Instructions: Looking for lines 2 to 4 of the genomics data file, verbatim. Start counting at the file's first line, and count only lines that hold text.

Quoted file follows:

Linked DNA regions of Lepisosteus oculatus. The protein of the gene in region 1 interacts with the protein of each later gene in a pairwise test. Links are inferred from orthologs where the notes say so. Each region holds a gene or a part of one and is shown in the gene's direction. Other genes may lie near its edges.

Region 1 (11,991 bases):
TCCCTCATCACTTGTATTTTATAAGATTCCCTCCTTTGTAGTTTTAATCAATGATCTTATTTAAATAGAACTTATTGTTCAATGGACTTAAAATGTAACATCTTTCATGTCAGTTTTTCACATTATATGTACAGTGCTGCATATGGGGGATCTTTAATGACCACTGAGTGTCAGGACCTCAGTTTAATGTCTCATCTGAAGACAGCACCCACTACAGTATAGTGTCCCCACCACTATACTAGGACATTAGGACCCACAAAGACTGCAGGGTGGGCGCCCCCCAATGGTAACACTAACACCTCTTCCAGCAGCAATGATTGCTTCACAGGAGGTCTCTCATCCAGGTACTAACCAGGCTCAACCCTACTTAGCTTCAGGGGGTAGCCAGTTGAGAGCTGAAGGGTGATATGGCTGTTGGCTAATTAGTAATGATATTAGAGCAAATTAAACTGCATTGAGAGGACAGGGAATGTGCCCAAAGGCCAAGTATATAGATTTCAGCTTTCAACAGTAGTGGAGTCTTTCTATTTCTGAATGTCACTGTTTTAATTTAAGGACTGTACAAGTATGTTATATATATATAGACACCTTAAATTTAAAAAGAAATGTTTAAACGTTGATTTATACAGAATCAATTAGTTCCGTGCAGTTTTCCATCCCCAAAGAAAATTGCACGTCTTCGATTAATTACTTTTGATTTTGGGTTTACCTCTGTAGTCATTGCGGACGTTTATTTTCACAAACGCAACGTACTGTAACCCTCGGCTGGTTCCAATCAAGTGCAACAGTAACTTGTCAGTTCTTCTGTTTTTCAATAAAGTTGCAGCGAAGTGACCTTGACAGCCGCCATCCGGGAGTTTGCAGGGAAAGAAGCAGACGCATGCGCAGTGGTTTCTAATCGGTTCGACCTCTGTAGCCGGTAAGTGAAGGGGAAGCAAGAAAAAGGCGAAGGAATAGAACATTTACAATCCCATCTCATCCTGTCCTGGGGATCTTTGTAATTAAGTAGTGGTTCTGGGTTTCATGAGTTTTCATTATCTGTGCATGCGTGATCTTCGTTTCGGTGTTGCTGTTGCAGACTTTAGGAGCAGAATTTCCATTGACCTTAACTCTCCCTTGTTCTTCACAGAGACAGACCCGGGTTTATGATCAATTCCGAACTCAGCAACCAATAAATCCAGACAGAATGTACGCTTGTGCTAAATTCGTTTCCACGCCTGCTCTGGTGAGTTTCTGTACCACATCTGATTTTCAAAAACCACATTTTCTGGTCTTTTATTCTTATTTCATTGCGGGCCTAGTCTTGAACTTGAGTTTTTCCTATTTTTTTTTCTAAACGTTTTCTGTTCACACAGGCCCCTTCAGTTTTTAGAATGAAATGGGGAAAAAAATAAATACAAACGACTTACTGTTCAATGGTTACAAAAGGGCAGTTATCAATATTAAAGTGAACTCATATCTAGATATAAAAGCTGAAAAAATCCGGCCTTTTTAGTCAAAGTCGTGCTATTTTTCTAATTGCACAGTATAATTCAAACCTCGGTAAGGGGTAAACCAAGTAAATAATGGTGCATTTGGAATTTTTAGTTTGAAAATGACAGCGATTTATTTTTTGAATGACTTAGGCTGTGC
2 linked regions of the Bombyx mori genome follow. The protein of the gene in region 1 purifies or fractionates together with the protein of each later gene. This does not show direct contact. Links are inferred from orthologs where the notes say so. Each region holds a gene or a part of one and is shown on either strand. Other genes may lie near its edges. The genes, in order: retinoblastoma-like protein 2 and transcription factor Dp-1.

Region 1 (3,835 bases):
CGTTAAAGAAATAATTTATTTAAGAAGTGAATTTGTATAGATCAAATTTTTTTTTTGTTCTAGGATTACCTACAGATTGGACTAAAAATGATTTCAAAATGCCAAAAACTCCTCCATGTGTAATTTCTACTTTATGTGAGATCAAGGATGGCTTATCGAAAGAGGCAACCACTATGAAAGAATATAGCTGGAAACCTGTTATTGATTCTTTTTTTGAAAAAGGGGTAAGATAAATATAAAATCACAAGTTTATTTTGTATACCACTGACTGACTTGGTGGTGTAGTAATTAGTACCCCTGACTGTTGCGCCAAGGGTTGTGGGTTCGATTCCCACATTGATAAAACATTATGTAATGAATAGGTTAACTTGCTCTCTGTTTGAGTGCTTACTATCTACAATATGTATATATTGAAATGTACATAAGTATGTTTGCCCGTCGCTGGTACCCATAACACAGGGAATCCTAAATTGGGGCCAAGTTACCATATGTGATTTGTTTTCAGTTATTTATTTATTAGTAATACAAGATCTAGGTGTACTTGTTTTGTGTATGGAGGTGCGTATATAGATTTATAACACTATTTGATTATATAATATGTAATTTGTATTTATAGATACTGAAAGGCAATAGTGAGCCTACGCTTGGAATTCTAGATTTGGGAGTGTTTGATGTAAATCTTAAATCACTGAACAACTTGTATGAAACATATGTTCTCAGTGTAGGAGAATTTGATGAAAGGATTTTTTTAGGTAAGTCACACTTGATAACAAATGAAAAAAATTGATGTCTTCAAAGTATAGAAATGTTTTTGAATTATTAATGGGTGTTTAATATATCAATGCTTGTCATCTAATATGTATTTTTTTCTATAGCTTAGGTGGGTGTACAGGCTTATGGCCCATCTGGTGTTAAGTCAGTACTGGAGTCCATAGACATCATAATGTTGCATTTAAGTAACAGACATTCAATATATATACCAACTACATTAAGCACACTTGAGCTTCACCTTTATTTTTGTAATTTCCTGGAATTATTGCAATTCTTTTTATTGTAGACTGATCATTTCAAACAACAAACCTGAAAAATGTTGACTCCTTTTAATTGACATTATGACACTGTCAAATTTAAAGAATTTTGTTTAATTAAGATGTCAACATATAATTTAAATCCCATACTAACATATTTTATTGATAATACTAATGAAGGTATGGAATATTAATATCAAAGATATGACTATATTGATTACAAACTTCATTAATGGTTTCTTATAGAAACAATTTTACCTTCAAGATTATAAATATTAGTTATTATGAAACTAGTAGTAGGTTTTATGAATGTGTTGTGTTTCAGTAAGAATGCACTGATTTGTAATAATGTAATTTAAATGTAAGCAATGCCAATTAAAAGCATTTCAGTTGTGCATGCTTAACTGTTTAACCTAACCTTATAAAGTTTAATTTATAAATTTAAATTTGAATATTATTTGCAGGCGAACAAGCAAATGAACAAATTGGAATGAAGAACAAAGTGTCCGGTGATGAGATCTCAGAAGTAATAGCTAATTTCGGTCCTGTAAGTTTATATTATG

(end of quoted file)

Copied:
Region 1 (11,991 bases):
TCCCTCATCACTTGTATTTTATAAGATTCCCTCCTTTGTAGTTTTAATCAATGATCTTATTTAAATAGAACTTATTGTTCAATGGACTTAAAATGTAACATCTTTCATGTCAGTTTTTCACATTATATGTACAGTGCTGCATATGGGGGATCTTTAATGACCACTGAGTGTCAGGACCTCAGTTTAATGTCTCATCTGAAGACAGCACCCACTACAGTATAGTGTCCCCACCACTATACTAGGACATTAGGACCCACAAAGACTGCAGGGTGGGCGCCCCCCAATGGTAACACTAACACCTCTTCCAGCAGCAATGATTGCTTCACAGGAGGTCTCTCATCCAGGTACTAACCAGGCTCAACCCTACTTAGCTTCAGGGGGTAGCCAGTTGAGAGCTGAAGGGTGATATGGCTGTTGGCTAATTAGTAATGATATTAGAGCAAATTAAACTGCATTGAGAGGACAGGGAATGTGCCCAAAGGCCAAGTATATAGATTTCAGCTTTCAACAGTAGTGGAGTCTTTCTATTTCTGAATGTCACTGTTTTAATTTAAGGACTGTACAAGTATGTTATATATATATAGACACCTTAAATTTAAAAAGAAATGTTTAAACGTTGATTTATACAGAATCAATTAGTTCCGTGCAGTTTTCCATCCCCAAAGAAAATTGCACGTCTTCGATTAATTACTTTTGATTTTGGGTTTACCTCTGTAGTCATTGCGGACGTTTATTTTCACAAACGCAACGTACTGTAACCCTCGGCTGGTTCCAATCAAGTGCAACAGTAACTTGTCAGTTCTTCTGTTTTTCAATAAAGTTGCAGCGAAGTGACCTTGACAGCCGCCATCCGGGAGTTTGCAGGGAAAGAAGCAGACGCATGCGCAGTGGTTTCTAATCGGTTCGACCTCTGTAGCCGGTAAGTGAAGGGGAAGCAAGAAAAAGGCGAAGGAATAGAACATTTACAATCCCATCTCATCCTGTCCTGGGGATCTTTGTAATTAAGTAGTGGTTCTGGGTTTCATGAGTTTTCATTATCTGTGCATGCGTGATCTTCGTTTCGGTGTTGCTGTTGCAGACTTTAGGAGCAGAATTTCCATTGACCTTAACTCTCCCTTGTTCTTCACAGAGACAGACCCGGGTTTATGATCAATTCCGAACTCAGCAACCAATAAATCCAGACAGAATGTACGCTTGTGCTAAATTCGTTTCCACGCCTGCTCTGGTGAGTTTCTGTACCACATCTGATTTTCAAAAACCACATTTTCTGGTCTTTTATTCTTATTTCATTGCGGGCCTAGTCTTGAACTTGAGTTTTTCCTATTTTTTTTTCTAAACGTTTTCTGTTCACACAGGCCCCTTCAGTTTTTAGAATGAAATGGGGAAAAAAATAAATACAAACGACTTACTGTTCAATGGTTACAAAAGGGCAGTTATCAATATTAAAGTGAACTCATATCTAGATATAAAAGCTGAAAAAATCCGGCCTTTTTAGTCAAAGTCGTGCTATTTTTCTAATTGCACAGTATAATTCAAACCTCGGTAAGGGGTAAACCAAGTAAATAATGGTGCATTTGGAATTTTTAGTTTGAAAATGACAGCGATTTATTTTTTGAATGACTTAGGCTGTGC
2 linked regions of the Bombyx mori genome follow. The protein of the gene in region 1 purifies or fractionates together with the protein of each later gene. This does not show direct contact. Links are inferred from orthologs where the notes say so. Each region holds a gene or a part of one and is shown on either strand. Other genes may lie near its edges. The genes, in order: retinoblastoma-like protein 2 and transcription factor Dp-1.